How to Make Powdered Milk at Home: Three Effective Methods

The food crisis during COVID is an ongoing scandal.  Farmers are still dumping milk.  Prices are going up faster than ever.  The derecho in Iowa also caused milk dumping.

If things get worse, milk may be hard to get.  At the same time, powdered milk is very expensive.  You can make your own milk at home with ease. If you want to learn how to make powdered milk, here are 3 ways to get the job done. 

What is Powdered Milk?

Milk goes bad fast, in part, because it has a lot of water in it.  As you know, dehydrating most foods make them last longer.  It is the same way with milk. 

Like other liquids, milk has solids dissolved in it.  If you get rid of the water, you are left with the solids.  These solids are made of sugar, fat, and protein.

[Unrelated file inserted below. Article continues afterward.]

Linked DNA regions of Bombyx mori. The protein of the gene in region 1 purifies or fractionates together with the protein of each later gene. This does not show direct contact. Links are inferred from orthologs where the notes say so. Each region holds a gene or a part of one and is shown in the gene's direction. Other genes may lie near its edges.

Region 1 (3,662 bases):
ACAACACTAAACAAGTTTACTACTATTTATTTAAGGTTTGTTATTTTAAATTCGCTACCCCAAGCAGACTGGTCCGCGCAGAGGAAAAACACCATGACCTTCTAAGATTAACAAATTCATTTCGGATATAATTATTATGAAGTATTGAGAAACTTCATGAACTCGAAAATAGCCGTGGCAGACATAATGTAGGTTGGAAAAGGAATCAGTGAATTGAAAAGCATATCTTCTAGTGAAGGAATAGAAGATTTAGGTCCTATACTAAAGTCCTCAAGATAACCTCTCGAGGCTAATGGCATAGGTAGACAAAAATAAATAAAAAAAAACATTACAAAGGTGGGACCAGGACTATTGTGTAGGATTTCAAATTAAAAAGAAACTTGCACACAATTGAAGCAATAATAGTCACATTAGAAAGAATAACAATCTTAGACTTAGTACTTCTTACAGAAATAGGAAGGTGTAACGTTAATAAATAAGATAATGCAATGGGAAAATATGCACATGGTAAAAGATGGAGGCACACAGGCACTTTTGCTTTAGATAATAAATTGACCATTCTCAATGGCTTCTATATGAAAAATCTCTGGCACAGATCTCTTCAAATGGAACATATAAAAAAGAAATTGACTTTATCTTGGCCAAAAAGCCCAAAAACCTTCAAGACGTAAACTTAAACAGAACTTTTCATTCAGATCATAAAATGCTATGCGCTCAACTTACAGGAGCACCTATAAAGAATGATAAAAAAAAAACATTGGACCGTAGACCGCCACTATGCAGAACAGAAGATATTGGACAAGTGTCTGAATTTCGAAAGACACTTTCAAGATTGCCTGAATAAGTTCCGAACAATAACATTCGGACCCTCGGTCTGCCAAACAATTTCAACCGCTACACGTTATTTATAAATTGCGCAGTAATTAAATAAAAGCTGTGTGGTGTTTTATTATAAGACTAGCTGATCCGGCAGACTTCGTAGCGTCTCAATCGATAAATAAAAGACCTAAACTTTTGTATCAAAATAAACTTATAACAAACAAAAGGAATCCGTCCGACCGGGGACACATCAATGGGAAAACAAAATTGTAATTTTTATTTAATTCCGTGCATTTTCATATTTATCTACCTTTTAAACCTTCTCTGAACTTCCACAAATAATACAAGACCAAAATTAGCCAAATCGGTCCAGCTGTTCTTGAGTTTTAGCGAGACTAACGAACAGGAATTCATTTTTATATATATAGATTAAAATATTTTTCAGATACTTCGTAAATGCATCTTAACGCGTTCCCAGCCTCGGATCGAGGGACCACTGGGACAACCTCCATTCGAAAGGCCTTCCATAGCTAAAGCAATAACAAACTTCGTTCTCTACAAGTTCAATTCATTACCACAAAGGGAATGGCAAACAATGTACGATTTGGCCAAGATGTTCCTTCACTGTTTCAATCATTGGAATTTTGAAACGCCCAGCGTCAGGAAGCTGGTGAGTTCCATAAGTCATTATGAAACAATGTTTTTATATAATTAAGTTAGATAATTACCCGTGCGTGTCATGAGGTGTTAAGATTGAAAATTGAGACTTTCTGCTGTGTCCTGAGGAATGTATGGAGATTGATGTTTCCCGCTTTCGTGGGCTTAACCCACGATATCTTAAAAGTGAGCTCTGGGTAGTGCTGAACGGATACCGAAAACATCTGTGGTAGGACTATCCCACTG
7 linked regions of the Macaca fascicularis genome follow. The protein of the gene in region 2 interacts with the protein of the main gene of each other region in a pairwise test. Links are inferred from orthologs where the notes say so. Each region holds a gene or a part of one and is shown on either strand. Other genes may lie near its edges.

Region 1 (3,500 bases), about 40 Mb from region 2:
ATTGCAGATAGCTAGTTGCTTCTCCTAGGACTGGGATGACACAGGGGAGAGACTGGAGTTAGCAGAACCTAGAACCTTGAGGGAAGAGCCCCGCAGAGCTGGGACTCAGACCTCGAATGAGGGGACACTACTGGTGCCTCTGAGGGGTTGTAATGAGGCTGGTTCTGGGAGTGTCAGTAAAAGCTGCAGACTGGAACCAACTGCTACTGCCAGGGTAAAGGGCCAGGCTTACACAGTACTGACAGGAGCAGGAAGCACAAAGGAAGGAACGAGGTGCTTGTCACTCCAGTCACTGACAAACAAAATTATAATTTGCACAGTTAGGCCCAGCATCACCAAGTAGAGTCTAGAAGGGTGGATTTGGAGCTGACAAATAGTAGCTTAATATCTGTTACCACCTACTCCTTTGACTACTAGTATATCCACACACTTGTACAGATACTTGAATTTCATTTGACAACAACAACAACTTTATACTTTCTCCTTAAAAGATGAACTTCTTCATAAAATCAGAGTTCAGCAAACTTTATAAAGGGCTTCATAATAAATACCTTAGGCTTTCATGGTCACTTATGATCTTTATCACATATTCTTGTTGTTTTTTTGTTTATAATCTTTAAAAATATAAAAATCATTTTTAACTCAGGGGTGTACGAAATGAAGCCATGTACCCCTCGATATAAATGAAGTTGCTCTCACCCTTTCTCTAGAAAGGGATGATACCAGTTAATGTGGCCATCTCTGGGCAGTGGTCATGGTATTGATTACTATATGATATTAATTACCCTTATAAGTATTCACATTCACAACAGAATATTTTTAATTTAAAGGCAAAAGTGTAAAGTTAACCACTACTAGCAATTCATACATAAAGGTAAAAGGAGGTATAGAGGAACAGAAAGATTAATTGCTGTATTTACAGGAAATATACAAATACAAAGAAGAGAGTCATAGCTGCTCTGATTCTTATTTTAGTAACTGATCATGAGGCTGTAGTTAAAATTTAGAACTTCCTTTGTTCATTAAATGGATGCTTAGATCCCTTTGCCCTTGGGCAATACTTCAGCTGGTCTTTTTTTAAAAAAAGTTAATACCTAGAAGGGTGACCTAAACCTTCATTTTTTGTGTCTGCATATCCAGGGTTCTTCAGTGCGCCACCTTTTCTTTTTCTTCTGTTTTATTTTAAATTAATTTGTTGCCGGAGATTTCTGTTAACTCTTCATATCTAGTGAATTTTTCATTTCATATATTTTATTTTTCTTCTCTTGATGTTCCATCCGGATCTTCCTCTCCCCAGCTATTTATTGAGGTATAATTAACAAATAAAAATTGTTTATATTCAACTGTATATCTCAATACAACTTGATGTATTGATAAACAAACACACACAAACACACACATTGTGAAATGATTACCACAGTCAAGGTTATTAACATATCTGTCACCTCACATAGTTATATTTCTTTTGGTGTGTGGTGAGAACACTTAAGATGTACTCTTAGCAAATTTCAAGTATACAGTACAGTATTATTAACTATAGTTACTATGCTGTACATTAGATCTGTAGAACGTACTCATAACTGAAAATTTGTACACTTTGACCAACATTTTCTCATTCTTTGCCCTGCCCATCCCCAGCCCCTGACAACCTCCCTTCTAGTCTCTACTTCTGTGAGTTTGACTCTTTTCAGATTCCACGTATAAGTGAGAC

Here are some ways powdered milk differs from liquid milk:

  • powdered milk doesn’t need to go in the refrigerator.  All you need to do is store it in a cool, dry, place.   When stored right, it can last for years.
  • Some foods are oil-based.  Oil and water don’t always mix when you are cooking.  Powdered milk can be used in recipes where you can’t use water.  A classic case is chocolate.  If you want to make milk chocolate from scratch, you have to use powdered milk.

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Powdered Milk Nutritional Values 

Most people say that powdered milk has the same nutritional value as liquid milk.   As an add on, some also say that powdered goat milk is better.  This is all wrong information.   Here’s why:

  • many proteins will break apart when they are heated above the boiling point of water.  In fact, this is why boiling kills so many germs. 

This doesn’t change because the milk came from a goat vs a cow.  When it comes to the nutrients in any milk, the proteins are very valuable.